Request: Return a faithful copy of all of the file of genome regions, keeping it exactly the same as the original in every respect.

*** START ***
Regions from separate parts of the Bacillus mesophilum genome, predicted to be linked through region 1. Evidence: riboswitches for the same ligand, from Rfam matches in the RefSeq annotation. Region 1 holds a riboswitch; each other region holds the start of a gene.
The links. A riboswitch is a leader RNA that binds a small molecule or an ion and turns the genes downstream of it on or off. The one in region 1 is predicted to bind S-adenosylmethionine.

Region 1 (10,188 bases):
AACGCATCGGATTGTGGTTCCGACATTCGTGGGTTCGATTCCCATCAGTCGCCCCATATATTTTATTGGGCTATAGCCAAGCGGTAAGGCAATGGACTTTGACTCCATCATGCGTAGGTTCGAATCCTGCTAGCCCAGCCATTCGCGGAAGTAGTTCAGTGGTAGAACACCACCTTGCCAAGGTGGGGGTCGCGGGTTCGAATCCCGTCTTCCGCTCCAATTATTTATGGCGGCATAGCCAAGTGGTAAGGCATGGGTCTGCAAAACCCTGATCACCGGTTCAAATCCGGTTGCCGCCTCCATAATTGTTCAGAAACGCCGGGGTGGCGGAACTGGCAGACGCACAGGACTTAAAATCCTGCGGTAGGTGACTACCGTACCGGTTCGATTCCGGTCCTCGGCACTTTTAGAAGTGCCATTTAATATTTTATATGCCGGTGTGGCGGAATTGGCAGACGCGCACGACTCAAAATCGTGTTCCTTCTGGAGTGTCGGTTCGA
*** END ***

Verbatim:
Regions from separate parts of the Bacillus mesophilum genome, predicted to be linked through region 1. Evidence: riboswitches for the same ligand, from Rfam matches in the RefSeq annotation. Region 1 holds a riboswitch; each other region holds the start of a gene.
The links. A riboswitch is a leader RNA that binds a small molecule or an ion and turns the genes downstream of it on or off. The one in region 1 is predicted to bind S-adenosylmethionine.

Region 1 (10,188 bases):
AACGCATCGGATTGTGGTTCCGACATTCGTGGGTTCGATTCCCATCAGTCGCCCCATATATTTTATTGGGCTATAGCCAAGCGGTAAGGCAATGGACTTTGACTCCATCATGCGTAGGTTCGAATCCTGCTAGCCCAGCCATTCGCGGAAGTAGTTCAGTGGTAGAACACCACCTTGCCAAGGTGGGGGTCGCGGGTTCGAATCCCGTCTTCCGCTCCAATTATTTATGGCGGCATAGCCAAGTGGTAAGGCATGGGTCTGCAAAACCCTGATCACCGGTTCAAATCCGGTTGCCGCCTCCATAATTGTTCAGAAACGCCGGGGTGGCGGAACTGGCAGACGCACAGGACTTAAAATCCTGCGGTAGGTGACTACCGTACCGGTTCGATTCCGGTCCTCGGCACTTTTAGAAGTGCCATTTAATATTTTATATGCCGGTGTGGCGGAATTGGCAGACGCGCACGACTCAAAATCGTGTTCCTTCTGGAGTGTCGGTTCGA